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RMIT University Library - Learning Lab

Analysing an argument: key steps

 

This page will take you through the key steps of analysing an argument. What do we need to look for when we start reading for an assignment?

Read 'Universal basic income ignores the value of work' by Emma Dawson.

What is the argument?

An argument is the position or claim that the writer is putting forward.  An argument can be recognised via language, evidence, and text comparisons. An argument will assume an audience’s awareness of the topic and also consider their assumptions, prior knowledge and interest.

See also Critical reading skills

Identifying the bias

Bias can be recognised via language, sentence structure, evidence used (including quality of evidence) for supporting claims, lack of evidence for refuting claims, repetition of themes and language.

Example of bias: The UBI is perhaps the most widely supported idea in fashion on the progressive side of the political debate, so it's no surprise to see the Greens jump on board (Dawson 2018).

Who is the audience?

The audience is the assumed readership that the author wants to persuade or influence.  

How does the author influence the audience?

Selected vocabulary (which could include colloquial or slang words), language techniques and sentence construction are used to appeal to a particular audience. Arguments are carefully considered to ensure they are convincing to the target audience.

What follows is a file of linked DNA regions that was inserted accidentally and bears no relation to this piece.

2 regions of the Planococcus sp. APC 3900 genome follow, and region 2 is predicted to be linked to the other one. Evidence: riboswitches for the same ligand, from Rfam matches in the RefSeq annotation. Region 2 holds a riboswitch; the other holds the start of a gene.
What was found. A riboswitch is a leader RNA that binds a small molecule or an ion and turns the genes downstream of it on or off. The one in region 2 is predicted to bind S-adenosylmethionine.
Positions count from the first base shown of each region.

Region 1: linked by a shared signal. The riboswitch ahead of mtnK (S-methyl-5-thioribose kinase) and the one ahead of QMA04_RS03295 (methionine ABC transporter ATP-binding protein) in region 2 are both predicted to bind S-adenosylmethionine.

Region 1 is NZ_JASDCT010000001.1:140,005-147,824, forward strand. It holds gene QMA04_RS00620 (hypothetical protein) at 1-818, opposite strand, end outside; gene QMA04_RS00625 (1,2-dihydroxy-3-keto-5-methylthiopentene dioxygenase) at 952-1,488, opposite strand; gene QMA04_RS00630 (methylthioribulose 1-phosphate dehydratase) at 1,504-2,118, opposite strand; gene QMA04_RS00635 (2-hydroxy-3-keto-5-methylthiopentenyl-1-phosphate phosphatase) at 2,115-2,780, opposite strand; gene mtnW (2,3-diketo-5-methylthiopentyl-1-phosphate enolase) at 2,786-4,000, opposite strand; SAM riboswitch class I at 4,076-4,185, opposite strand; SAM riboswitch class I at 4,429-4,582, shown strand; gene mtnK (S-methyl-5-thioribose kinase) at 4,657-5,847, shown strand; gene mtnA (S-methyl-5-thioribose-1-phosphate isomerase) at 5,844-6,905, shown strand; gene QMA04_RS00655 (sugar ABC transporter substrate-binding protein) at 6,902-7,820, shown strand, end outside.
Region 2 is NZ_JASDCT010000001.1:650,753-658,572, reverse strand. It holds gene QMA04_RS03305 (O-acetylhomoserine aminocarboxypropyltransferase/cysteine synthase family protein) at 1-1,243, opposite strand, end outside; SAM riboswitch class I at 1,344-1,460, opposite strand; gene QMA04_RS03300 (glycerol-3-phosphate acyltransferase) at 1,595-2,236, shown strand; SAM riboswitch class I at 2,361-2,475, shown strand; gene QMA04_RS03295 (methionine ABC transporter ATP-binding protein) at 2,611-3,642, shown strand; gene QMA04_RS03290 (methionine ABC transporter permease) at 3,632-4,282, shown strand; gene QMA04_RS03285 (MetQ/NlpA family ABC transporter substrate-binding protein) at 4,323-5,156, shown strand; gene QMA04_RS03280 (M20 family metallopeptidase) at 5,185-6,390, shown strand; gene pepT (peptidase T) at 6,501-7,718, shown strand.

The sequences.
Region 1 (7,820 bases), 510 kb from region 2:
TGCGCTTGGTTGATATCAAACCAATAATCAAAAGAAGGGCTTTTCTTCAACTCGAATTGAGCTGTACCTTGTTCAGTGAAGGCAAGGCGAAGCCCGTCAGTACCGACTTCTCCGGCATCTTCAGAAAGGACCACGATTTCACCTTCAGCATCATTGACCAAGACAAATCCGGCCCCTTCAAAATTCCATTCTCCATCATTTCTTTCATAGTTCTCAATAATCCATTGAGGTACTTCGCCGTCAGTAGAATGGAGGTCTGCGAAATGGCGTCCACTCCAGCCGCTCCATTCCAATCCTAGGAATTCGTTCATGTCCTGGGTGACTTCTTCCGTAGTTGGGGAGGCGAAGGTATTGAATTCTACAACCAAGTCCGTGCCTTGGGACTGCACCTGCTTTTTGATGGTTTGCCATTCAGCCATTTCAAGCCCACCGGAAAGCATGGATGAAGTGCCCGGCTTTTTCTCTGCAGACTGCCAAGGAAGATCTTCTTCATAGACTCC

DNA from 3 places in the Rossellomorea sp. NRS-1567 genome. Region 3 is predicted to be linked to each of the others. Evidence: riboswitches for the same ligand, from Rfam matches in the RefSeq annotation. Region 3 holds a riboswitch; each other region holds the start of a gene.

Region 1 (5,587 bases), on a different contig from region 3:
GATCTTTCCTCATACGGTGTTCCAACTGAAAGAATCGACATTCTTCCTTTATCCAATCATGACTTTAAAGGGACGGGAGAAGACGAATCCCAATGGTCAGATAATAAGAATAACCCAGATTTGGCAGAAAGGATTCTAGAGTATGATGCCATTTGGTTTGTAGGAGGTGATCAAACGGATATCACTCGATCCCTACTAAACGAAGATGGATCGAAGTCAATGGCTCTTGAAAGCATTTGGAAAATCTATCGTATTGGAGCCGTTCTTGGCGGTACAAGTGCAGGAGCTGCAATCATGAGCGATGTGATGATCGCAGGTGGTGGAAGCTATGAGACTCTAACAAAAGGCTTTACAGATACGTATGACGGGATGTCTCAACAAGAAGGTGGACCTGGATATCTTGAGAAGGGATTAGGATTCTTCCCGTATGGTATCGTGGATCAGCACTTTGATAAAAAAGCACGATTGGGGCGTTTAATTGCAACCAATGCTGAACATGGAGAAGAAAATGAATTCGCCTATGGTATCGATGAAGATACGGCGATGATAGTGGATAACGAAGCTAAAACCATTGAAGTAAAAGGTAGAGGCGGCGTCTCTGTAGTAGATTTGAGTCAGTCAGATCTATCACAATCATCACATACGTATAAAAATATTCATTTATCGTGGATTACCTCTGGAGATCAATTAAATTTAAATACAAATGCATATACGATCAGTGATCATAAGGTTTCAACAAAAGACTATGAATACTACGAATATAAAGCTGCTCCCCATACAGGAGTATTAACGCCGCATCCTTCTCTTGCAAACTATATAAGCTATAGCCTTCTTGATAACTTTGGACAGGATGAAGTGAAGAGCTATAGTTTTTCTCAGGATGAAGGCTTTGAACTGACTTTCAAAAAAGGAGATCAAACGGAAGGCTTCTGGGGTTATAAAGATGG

Critically analyse: Identify claims, evidence, assumptions

Critical analysis starts with these questions: 

  • What is/are the overall claim/s of the author?
  • Is the claim backed up by credible evidence?
  • Is the claim based on assumptions?

What is the evidence?

Evidence includes information or data from elsewhere to support the claims the writer makes, or refute the claims made by others. Evidence can be judged for quality by the credibility of their origins. Evidence needs to come from a source that has authority and is up-to-date and objective.

Is the evidence credible?

Credible evidence comes from sources that readers can believe are factual and valid, based on the sources: To understand if evidence is credible, the key things to look for are:

  • author (who does the author work for/write for? What other publications have they been involved in? What is their area and level of expertise in the topic?)
  • date (is the information current, given the topic?)
  • source (is the publication source well known or respected in the industry? Peer reviewed? Relevant to the topic?)

See also Critical Thinking: Evaluate the evidence